The SMC’s chemistry laboratory intercalibration exercise, launched in fall 2021, is designed to help laboratories that conduct chemistry analyses of runoff samples improve their ability to collect consistent, high-quality data.
The intercalibration is divided into three rounds; the first round was completed in spring 2022 and the other two rounds are scheduled to begin in fall 2022 and fall 2023, respectively.
During each round, all participating laboratories are sent wet-weather samples, dry-weather samples and reference samples, then asked to measure a range of contaminants that fall into three major chemical classes:
- General analytes: Total suspended solids, hardness, silica, chloride, sulfate, ammonia, nitrate+nitrite, total nitrogen, ortho-phosphorus, total phosphorus
- Metals: Arsenic, cadmium, chromium, copper, lead, nickel, selenium, zinc
- Organics: DDTs, chlordanes, PCBs, pyrethroids (8 compounds), and the 16 USEPA Priority PAHs (not part of Round 1, but scheduled for Rounds 2 and 3)
Laboratories are not required to measure every contaminant; rather, they are encouraged to measure as many of the contaminants as they subsequently intend to bid on contracts to perform for the SMC and its member agencies. Laboratories also may use whatever analysis methods they typically use.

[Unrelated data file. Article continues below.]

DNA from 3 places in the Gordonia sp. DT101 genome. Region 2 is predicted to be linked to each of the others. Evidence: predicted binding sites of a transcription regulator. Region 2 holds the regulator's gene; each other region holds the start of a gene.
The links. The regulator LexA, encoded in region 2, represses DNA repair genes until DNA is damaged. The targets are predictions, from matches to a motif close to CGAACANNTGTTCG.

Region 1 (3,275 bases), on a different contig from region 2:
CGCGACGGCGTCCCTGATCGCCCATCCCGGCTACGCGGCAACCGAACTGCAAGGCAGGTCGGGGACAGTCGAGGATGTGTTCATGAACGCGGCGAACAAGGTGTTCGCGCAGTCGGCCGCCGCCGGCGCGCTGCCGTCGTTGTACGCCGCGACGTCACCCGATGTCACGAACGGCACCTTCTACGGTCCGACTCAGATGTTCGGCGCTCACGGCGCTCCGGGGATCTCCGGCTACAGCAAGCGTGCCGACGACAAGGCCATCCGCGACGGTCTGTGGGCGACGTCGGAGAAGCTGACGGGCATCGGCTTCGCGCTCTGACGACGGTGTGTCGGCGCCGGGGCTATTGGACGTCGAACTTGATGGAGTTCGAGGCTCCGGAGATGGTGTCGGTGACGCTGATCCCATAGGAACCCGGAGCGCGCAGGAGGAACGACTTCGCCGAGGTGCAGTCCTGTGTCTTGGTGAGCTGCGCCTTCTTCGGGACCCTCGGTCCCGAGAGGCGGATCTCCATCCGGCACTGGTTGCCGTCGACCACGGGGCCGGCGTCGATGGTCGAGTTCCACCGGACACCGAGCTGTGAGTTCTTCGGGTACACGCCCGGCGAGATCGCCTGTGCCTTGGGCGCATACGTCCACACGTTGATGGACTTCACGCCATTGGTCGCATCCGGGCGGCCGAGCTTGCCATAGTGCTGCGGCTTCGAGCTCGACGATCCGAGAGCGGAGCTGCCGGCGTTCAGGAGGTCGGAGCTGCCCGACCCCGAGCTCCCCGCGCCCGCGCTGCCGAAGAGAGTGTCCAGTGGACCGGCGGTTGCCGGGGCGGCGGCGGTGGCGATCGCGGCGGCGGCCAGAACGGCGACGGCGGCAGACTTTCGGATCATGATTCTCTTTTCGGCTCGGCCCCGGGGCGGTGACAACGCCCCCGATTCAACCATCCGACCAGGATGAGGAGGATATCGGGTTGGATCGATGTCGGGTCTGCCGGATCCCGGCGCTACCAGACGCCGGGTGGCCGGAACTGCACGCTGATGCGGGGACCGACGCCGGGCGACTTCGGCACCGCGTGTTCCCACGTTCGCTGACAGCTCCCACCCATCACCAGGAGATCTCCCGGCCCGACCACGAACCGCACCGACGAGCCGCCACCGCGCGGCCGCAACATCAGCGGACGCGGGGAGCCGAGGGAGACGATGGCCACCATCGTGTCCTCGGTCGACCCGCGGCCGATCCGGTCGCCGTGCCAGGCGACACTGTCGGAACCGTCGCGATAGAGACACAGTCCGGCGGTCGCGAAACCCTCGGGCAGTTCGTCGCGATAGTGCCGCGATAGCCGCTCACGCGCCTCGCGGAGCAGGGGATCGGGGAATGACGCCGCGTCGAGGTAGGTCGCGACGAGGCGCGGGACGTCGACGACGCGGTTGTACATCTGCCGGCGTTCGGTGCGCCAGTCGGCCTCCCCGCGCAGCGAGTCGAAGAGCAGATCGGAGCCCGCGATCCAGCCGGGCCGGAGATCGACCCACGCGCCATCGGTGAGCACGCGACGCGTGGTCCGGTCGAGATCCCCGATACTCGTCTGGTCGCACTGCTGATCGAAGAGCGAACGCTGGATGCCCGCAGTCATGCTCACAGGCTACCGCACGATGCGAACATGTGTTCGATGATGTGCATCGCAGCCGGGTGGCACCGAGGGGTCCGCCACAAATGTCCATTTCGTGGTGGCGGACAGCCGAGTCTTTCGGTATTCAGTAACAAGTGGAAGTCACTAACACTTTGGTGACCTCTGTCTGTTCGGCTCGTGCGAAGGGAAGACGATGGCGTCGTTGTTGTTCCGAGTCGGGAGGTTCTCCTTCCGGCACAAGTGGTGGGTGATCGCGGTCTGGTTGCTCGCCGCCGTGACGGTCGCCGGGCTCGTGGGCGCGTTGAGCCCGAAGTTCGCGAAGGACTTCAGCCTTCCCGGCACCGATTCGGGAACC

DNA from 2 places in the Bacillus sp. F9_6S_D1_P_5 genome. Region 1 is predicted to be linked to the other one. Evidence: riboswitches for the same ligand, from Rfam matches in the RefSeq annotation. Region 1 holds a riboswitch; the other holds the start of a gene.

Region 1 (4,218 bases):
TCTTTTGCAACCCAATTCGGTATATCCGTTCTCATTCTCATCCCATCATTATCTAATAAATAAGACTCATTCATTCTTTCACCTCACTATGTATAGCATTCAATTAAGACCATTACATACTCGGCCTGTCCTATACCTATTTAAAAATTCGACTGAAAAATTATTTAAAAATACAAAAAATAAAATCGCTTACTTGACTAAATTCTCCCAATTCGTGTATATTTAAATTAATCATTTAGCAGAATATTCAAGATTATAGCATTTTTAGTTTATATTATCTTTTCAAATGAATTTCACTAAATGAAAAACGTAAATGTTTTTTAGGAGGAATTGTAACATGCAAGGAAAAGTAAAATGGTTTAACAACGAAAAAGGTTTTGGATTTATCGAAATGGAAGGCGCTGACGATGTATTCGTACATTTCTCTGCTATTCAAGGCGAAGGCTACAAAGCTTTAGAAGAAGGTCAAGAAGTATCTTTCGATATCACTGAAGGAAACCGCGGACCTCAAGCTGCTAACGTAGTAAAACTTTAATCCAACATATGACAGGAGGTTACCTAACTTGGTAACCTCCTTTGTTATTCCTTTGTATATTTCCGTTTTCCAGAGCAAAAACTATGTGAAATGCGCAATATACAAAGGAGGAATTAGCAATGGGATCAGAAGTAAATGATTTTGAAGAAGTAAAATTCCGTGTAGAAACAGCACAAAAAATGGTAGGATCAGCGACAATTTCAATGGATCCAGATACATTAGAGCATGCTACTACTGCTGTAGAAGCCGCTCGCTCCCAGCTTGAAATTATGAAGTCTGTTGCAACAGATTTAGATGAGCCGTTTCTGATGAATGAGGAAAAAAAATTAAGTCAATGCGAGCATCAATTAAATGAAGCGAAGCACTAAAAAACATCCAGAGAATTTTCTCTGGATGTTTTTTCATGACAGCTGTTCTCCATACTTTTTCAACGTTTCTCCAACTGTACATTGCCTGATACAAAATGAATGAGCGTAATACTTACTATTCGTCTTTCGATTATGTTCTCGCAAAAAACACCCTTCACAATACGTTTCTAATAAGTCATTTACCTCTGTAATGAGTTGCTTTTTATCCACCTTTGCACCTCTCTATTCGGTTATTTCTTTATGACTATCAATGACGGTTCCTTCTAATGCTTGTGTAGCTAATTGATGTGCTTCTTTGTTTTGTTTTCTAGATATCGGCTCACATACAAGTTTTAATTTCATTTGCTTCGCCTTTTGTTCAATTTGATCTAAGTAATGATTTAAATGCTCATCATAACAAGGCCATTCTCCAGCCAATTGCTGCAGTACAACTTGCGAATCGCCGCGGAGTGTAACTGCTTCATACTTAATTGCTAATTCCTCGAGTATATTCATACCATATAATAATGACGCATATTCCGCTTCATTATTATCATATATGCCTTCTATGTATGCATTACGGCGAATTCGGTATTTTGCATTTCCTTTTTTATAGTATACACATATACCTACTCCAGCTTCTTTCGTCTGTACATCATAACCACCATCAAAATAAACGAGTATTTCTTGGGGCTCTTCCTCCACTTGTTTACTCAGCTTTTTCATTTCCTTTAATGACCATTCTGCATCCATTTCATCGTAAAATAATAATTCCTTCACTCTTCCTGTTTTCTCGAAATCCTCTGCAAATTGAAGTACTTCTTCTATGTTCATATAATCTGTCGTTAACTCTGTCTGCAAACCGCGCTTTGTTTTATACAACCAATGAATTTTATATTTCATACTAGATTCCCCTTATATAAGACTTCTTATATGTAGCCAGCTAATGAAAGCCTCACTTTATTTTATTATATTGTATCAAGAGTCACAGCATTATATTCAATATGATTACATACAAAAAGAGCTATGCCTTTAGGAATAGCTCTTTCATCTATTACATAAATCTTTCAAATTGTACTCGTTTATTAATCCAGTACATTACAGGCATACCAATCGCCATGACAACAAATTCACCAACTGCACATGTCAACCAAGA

The SMC’s intercalibrations are a type of intercalibration known as performance-based quality assurance. With performance-based quality assurance, limits are set for sensitivity (i.e., detection limits), accuracy relative to a known concentration (i.e., custom-designed reference materials), and precision (i.e., comparison to other laboratories). Letter grades of A through F are assigned based on combined scores for all three of the performance-based criteria across multiple samples.
The SMC is actively recruiting additional laboratories to join the SMC’s chemistry laboratory intercalibration; laboratories that did not participate in the first round are still eligible and encouraged to join the second and third rounds.